Representation of Religion in Sitcoms

Religion is ubiquitous in society, yet remains one of the most sensitive topics of discussion. We are careful not to offend our peers with our personal bias and shy away from deeply theological conflicts. The desire for equal representation without political incorrectness is difficult to achieve in public discourse and is reflected in sitcoms.


Image via Fox.

The presence of Christianity is strong and rarely features negative stereotyping.  Judaism and Hinduism, however, are often over stereotyped and portrayed through one-dimensional characters whose most prominent characteristic is their religion.  On New Girl, Schmidt often jokes about his Jewish heritage and its cultural implications. His experience at a bar mitzvah on the search for the perfect Jewish girlfriend is rampant with appropriated humor about overly involved parents, Sunday School services, and incorrectly pronounced Hebrew words.  Sadly, Schmidt is also the voice of many offensive jokes about Cece’s Indian roots and Hindu practice. He redeems himself by trying to respect her religion and create a perfect balance of Jewish-Hindu tradition in their wedding, but the preceding seasons of poorly planned one-liners inhibit New Girl’s ability to represent religion fairly.

South Park is arguably one of the most controversial sitcoms regarding religious representation.  The show has satirized Scientology, Mormonism, Catholicism, and more relentlessly. Each episode criticizes the chosen religion through parody and the over dramatization of traditions. South Park has received extreme criticism for its alleged misrepresentations, but continues to create exploitive content.


Image via Buzzfeed.

Some shows attempt to create a space in which different religions exist peacefully without being a character’s leading quality. On Friends, Ross and Monica are Jewish, a fact that is rarely addressed and is part of their characterization instead of their only characterization. Ross tries to teach Ben about Hanukkah to help him learn his Jewish roots. Jerry Seinfeld and the majority of his comrades are Jewish and gather to celebrate different holidays and practice culturally Jewish traditions. This representation is rare, but does help the audience gain insight to unfamiliar religions in a unique setting. The growth of equal representation is imperative in reflecting society and helping broaden cultural perspectives.


Arianna Gershon

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5 Responses to Representation of Religion in Sitcoms

  1. mediaphiles says:

    I agree with what you said here, as much as the industry has become more accepting of diversity and despite much social progress being made in the industry over the past few decades, it does seem like religion has been left out of the movement towards more accepting and progressive themes and jokes in sitcoms. I think you are definitely correct that Christianity is not the subject of jokes, cultural appropriation or marginalization very often but that many other religions are and this is not okay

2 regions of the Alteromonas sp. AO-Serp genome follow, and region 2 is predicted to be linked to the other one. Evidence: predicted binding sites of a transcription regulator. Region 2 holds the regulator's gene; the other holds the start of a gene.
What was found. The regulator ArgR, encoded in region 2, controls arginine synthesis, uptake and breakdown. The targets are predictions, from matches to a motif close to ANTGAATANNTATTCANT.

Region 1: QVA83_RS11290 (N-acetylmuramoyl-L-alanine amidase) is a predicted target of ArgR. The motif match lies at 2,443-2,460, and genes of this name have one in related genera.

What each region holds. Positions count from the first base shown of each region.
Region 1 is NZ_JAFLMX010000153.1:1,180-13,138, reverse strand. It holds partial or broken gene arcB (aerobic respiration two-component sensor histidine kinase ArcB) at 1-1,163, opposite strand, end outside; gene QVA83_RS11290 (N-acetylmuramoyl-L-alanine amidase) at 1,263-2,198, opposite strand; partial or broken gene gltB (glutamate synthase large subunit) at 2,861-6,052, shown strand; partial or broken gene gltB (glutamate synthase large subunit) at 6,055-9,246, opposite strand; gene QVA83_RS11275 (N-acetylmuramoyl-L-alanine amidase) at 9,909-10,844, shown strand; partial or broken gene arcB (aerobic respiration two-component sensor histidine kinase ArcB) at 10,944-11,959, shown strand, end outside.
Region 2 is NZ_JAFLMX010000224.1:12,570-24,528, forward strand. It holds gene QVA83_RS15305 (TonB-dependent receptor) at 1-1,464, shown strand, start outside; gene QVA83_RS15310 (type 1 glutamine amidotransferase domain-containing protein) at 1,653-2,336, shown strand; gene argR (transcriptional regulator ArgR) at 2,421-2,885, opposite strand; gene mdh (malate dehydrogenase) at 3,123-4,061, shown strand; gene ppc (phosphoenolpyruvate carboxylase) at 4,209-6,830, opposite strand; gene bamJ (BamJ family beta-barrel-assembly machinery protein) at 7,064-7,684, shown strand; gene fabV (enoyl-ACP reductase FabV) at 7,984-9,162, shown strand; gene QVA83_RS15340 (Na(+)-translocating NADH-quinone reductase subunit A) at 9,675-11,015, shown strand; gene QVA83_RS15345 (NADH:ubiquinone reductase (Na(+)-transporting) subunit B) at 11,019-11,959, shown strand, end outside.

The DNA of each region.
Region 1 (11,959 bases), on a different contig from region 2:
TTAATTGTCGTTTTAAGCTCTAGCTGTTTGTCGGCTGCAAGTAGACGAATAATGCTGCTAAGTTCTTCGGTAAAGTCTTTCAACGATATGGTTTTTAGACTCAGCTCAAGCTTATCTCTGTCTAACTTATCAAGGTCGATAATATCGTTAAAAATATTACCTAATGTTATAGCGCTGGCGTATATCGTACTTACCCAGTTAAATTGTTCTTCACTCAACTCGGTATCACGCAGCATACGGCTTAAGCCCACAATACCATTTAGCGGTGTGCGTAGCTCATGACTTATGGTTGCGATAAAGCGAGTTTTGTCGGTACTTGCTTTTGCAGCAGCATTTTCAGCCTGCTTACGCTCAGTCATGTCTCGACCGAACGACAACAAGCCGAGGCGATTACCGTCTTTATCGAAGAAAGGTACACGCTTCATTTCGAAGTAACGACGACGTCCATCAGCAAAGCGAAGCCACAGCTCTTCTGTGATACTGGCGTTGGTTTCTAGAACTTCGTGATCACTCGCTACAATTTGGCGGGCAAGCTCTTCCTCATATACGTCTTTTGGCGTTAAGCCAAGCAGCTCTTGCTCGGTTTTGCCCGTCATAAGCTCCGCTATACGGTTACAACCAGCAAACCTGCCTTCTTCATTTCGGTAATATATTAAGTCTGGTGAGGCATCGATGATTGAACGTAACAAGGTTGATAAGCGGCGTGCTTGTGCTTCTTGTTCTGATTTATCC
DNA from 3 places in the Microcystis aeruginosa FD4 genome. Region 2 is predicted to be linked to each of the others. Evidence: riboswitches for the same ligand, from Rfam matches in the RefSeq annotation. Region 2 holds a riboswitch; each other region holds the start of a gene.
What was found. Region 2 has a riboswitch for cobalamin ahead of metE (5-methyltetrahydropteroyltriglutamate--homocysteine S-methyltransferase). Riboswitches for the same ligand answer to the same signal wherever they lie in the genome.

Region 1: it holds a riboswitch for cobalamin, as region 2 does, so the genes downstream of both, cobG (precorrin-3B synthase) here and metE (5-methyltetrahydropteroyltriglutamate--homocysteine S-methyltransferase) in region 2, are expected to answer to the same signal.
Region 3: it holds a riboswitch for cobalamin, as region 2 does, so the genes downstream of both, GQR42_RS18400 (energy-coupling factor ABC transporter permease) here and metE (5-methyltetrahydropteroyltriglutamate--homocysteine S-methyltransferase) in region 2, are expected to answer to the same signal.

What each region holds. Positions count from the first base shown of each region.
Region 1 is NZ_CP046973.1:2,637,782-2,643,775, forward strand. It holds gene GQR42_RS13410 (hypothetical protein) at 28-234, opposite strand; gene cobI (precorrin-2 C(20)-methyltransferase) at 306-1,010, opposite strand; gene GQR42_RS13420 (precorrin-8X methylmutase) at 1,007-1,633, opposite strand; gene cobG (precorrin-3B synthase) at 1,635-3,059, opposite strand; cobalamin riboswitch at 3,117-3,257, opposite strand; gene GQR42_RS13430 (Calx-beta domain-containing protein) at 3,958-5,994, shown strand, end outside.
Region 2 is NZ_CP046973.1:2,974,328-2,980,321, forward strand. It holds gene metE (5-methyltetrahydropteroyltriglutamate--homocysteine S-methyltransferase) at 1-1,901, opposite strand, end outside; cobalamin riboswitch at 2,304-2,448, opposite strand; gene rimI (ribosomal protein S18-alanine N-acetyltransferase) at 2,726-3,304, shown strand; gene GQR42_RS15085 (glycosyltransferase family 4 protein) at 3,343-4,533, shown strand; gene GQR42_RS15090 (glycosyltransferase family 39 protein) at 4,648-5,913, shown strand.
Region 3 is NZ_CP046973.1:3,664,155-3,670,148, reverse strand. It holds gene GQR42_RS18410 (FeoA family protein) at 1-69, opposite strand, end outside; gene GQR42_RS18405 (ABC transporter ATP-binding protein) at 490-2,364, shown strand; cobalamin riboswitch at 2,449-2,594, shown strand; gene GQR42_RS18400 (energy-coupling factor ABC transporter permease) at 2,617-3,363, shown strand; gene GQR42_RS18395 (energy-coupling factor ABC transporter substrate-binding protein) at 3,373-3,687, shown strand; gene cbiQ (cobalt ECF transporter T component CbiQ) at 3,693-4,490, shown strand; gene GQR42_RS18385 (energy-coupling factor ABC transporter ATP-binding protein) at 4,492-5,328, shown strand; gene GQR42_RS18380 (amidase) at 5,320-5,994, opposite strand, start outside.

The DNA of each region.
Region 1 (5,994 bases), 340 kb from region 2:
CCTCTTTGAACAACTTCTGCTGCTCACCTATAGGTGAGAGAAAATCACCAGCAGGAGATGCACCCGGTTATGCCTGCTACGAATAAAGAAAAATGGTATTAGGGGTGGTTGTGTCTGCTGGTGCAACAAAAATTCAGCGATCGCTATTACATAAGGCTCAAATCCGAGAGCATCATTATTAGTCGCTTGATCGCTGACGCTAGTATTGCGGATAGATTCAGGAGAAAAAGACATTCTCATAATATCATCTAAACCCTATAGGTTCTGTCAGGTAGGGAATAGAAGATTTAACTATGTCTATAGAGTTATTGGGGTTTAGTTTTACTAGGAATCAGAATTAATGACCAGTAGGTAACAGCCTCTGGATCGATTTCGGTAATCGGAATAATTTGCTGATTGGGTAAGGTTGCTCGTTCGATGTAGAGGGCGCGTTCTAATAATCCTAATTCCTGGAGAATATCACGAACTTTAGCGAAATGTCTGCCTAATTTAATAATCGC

-Max Lissette

  2. mediaphiles says:

    I agree with Max! I also absolutely think that religion is represented and misrepresented in many ways, and like another recent post on mediaphiles, religion is among the minority (as are disability misrepresentations, from the other post). Unfortunately I feel like culturally sitcoms are playing off of this: for example, 9/11, ISIS, etc. In other words, maybe sitcom creators feel like they have to appeal to the American people by recognizing their fears and catering to them. Interesting post! I hope it gets better and starts to follow more progressive television shows. – Corey

  3. mediaphiles says:

    I feel as if religion may be a little bit too touchy for mainstream television shows to explore? Maybe a streaming service could really take on these ideas, and talk about the tensions between conversation about it and silence. I really enjoyed this post. – Katie N

  4. mediaphiles says:

    South Park seems to be one of those shows whose theme is “we don’t discriminate, we hate everybody.” If you are going to pick on a certain few religions, you might as well pick on them all to make it fair, or pick on none to keep criticism at bay. Not everyone is religious, so it was bound to be a chosen topic for satirization and mockery. One of the reasons Christianity is not picked on as much in America is because our country was mostly founded on Christian ideals and thus a large portion of the population is Christian, and the media doesn’t want to offend such a large audience.

    -turner arrington

  5. mediaphiles says:

    I agree with many of the comments above and that religion seems to be a very touchy subject on television. I feel like its a topic that can be misinterpreted by anybody since everyone has different beliefs and values. With a show like South Park, I agree with Turner in that it’s the type of show that “hates everyone,” which may be a solution to discussing a topic like religion without stepping on eggshells.

    – Ziba

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